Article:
Everywhere I look, someone wants me to know the “secret” in going from “writer” to “author.” Blogs and websites abound online with “must read” content; books and magazines take up shelf after shelf with “essential tips to take your writing to the next level.” It’s overwhelming and generally not very helpful in its enormity. Seeing all the advice out there for writers reminds me of the never ending tips and tricks perpetrated by the diet industry. I’ve come to my own–and strikingly similar–conclusions relative to both writing and dieting: Be Patient. Be thoughtful. Be realistic.
While people do get published (in book form) after self-publishing (in electronic form) and people do lose dozens of pounds eating high calorie foods so long as they make sure they’ve ingested enough papaya enzymes, these “success stories” are outliers.
Frankly, I know I’ve got a better chance of winning the lottery than I do either of being picked up by a publishing house after self-publishing or shedding copious amounts of weight by popping a pill.
I ignore the quick-fix tips and tricks for both writing and dieting. I know there is no magic bullet with either. Both take discipline and dedication. If nothing else, five years of near-daily yoga practice has taught me that change comes slowly. Every challenge met along the way reveals just another hurdle up ahead.
It has taken years and thousands of chaturangas for me to see definition in my upper arms.
*not me. (Side note: it’s nearly impossible to practice yoga in sand, though it’s nice for photos.)
Being able to to see my triceps today reminds me that it will take time before I see a book with my name on it for sale at my local bookstore, though I am confident (most of the time) that it’ll happen. (Don’t dare me to do yoga push-ups to prove it.)
In addition to ignoring the “tricks of getting published,” I also don’t agree with much of what I read about the craft of writing itself.
“Secrets have power. And that power diminishes when they are shared, so they are best kept and kept well. Sharing secrets, real secrets, important ones, with even one other person, will change them. Writing them down is worse, because who can tell how many eyes might see them inscribed on paper, no matter how careful you might be with it. So it’s really best to keep your secrets when you have them, for their own good, as well as yours.”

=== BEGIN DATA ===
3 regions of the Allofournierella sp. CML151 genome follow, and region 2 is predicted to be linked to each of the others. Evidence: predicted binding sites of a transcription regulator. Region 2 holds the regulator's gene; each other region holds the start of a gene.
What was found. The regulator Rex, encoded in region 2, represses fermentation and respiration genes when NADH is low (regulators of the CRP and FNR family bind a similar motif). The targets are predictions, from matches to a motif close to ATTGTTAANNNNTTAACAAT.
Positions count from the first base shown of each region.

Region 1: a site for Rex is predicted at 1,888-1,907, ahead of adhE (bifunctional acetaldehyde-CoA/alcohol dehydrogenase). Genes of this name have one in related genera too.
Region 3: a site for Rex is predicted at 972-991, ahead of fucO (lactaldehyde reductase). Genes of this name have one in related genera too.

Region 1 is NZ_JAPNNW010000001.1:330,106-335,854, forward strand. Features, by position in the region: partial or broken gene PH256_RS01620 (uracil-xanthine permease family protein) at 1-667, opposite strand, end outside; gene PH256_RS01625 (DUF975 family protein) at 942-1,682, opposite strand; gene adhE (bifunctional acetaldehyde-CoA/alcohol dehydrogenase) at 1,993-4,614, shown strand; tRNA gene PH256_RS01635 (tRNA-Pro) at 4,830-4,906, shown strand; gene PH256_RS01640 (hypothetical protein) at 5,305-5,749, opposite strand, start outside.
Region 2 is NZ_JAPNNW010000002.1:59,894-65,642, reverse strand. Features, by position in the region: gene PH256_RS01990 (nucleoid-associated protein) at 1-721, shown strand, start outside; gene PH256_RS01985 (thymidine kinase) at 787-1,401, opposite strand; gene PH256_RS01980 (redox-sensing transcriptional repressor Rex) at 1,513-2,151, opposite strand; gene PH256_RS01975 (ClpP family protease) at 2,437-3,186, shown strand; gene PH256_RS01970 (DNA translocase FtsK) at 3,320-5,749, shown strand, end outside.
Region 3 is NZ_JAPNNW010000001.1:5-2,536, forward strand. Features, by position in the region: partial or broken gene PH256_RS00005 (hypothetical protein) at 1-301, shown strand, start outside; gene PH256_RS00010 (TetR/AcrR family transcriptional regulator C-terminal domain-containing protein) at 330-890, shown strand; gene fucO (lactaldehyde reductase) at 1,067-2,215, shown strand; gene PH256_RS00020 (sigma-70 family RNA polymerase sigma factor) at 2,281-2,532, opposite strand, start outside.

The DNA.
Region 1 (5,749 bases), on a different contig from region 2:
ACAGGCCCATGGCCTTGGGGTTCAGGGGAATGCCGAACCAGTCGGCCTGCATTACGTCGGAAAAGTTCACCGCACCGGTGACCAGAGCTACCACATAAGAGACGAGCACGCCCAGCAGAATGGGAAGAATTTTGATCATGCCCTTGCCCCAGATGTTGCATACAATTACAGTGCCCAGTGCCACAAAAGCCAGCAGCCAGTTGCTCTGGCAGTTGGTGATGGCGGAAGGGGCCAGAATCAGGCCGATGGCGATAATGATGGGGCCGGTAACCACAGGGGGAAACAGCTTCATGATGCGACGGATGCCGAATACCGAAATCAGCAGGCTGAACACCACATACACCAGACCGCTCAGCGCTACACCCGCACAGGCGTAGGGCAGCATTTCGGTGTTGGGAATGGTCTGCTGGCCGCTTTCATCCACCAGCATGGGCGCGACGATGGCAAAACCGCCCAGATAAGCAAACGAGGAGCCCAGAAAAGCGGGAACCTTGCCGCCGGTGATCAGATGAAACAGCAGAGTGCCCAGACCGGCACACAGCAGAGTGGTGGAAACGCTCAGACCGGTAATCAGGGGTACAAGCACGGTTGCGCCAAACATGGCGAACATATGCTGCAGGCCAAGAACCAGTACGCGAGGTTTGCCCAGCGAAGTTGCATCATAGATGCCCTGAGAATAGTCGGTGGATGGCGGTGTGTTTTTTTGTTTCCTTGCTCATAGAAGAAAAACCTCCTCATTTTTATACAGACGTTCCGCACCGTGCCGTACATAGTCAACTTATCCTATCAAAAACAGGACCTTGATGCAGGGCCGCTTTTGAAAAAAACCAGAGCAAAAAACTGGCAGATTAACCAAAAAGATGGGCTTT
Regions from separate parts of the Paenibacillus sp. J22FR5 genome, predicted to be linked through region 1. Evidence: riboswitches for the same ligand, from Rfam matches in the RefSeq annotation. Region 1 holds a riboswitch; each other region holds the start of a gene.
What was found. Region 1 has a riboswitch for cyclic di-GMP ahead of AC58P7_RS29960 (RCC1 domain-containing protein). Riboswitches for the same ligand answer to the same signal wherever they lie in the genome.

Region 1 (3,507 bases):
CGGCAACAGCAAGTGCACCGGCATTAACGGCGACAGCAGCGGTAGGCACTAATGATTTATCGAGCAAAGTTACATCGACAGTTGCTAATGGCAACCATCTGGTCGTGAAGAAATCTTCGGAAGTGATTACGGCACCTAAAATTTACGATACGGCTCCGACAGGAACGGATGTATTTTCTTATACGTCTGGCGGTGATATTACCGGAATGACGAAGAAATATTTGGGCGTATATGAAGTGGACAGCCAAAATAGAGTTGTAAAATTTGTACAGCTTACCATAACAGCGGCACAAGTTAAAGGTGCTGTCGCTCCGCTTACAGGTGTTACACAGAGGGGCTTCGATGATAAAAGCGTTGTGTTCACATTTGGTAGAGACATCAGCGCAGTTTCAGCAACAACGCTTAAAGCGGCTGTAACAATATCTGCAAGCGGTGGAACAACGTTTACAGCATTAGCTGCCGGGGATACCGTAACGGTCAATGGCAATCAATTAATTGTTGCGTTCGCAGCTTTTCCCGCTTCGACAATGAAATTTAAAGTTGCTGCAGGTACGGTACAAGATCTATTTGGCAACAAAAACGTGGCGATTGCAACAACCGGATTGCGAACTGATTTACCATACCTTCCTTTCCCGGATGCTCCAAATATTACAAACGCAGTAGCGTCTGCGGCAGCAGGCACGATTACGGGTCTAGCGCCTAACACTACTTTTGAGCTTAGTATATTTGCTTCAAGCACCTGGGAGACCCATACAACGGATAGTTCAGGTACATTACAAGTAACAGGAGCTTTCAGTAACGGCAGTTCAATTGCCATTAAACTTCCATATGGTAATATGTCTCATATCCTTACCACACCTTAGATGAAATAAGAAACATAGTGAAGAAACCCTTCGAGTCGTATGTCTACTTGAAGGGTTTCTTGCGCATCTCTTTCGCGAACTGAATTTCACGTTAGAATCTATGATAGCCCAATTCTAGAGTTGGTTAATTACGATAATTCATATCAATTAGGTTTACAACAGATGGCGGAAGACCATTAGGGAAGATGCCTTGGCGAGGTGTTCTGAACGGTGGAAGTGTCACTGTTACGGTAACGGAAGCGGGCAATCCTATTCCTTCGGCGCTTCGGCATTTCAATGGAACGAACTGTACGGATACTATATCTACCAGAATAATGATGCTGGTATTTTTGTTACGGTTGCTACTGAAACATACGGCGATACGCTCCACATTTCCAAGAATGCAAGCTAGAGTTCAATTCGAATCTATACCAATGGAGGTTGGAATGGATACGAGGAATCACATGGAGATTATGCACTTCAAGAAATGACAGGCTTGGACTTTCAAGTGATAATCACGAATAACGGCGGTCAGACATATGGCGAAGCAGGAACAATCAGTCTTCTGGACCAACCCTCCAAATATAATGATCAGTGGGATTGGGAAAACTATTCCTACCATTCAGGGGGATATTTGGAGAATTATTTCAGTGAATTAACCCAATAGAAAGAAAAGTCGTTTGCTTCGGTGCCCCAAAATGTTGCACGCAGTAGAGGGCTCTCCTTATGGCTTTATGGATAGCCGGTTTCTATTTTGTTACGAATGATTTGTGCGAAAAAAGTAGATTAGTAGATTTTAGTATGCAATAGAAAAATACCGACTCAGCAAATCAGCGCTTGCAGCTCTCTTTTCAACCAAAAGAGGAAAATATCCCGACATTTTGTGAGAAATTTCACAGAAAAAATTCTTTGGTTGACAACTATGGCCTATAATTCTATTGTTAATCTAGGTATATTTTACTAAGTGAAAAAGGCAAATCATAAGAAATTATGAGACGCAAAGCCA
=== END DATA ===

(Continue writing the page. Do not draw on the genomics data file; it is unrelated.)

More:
― Erin Morgenstern, The Night Circus
While Morgenstern’s passage wasn’t technically “advice for writers,” it sure seems like an indictment of anyone who might ever think to write something personal. With this advice, I do not agree.
The beauty of being a writer, in my opinion, is being able to take one’s existential life experience and filter it through fictional characters. Being able to share “secrets” and then fall back on the explanation that “it’s just a story” is a uniquely powerful position to hold.
A reader might presume that if I’ve written about The Rock and Roll Hall of Fame, I’ve been there. A reader might think that if I’ve written about the downward spiral of a friend into destructive behavior, I’ve watched that. A reader might conclude that if I’ve written about rape, I’m a survivor.
And what a reader might think about my personal experience really doesn’t matter. What matters is that the reader comes away from a story with a better sense for place and experience and that he/she gained that “understanding” from reading my words. If I can accomplish that, then I have succeeded even despite ignoring the advice of others.